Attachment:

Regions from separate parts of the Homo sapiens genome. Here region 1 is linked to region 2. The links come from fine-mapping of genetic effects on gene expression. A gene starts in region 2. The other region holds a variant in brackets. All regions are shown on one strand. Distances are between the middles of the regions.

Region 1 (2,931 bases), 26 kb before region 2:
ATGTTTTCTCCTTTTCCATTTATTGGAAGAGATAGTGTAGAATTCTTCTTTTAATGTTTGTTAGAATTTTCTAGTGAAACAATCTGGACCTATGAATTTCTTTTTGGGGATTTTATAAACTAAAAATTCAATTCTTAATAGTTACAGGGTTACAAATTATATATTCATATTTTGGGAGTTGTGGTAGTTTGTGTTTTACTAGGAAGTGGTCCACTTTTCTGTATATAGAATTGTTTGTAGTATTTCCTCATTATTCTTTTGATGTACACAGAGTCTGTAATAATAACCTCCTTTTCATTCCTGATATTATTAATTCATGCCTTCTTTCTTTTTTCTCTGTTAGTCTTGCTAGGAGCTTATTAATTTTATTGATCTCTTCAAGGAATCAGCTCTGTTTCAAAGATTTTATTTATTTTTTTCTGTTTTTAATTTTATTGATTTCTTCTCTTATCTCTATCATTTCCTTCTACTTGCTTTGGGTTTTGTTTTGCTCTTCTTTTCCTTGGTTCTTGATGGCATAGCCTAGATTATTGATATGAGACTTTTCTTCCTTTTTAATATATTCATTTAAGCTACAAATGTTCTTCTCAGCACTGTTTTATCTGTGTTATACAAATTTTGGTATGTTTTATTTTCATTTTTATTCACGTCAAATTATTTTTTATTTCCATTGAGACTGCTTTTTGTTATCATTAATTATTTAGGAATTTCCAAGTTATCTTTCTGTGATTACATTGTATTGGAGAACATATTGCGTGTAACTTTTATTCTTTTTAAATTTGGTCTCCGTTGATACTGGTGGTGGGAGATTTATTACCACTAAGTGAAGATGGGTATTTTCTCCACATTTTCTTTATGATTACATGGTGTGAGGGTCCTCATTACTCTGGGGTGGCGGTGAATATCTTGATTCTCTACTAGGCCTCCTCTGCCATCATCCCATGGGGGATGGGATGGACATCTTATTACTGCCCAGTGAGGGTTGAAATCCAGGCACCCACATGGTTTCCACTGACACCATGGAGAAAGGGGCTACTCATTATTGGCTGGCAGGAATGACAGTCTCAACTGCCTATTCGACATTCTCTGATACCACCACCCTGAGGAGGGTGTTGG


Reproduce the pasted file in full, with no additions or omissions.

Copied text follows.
Regions from separate parts of the Homo sapiens genome. Here region 1 is linked to region 2. The links come from fine-mapping of genetic effects on gene expression. A gene starts in region 2. The other region holds a variant in brackets. All regions are shown on one strand. Distances are between the middles of the regions.

Region 1 (2,931 bases), 26 kb before region 2:
ATGTTTTCTCCTTTTCCATTTATTGGAAGAGATAGTGTAGAATTCTTCTTTTAATGTTTGTTAGAATTTTCTAGTGAAACAATCTGGACCTATGAATTTCTTTTTGGGGATTTTATAAACTAAAAATTCAATTCTTAATAGTTACAGGGTTACAAATTATATATTCATATTTTGGGAGTTGTGGTAGTTTGTGTTTTACTAGGAAGTGGTCCACTTTTCTGTATATAGAATTGTTTGTAGTATTTCCTCATTATTCTTTTGATGTACACAGAGTCTGTAATAATAACCTCCTTTTCATTCCTGATATTATTAATTCATGCCTTCTTTCTTTTTTCTCTGTTAGTCTTGCTAGGAGCTTATTAATTTTATTGATCTCTTCAAGGAATCAGCTCTGTTTCAAAGATTTTATTTATTTTTTTCTGTTTTTAATTTTATTGATTTCTTCTCTTATCTCTATCATTTCCTTCTACTTGCTTTGGGTTTTGTTTTGCTCTTCTTTTCCTTGGTTCTTGATGGCATAGCCTAGATTATTGATATGAGACTTTTCTTCCTTTTTAATATATTCATTTAAGCTACAAATGTTCTTCTCAGCACTGTTTTATCTGTGTTATACAAATTTTGGTATGTTTTATTTTCATTTTTATTCACGTCAAATTATTTTTTATTTCCATTGAGACTGCTTTTTGTTATCATTAATTATTTAGGAATTTCCAAGTTATCTTTCTGTGATTACATTGTATTGGAGAACATATTGCGTGTAACTTTTATTCTTTTTAAATTTGGTCTCCGTTGATACTGGTGGTGGGAGATTTATTACCACTAAGTGAAGATGGGTATTTTCTCCACATTTTCTTTATGATTACATGGTGTGAGGGTCCTCATTACTCTGGGGTGGCGGTGAATATCTTGATTCTCTACTAGGCCTCCTCTGCCATCATCCCATGGGGGATGGGATGGACATCTTATTACTGCCCAGTGAGGGTTGAAATCCAGGCACCCACATGGTTTCCACTGACACCATGGAGAAAGGGGCTACTCATTATTGGCTGGCAGGAATGACAGTCTCAACTGCCTATTCGACATTCTCTGATACCACCACCCTGAGGAGGGTGTTGG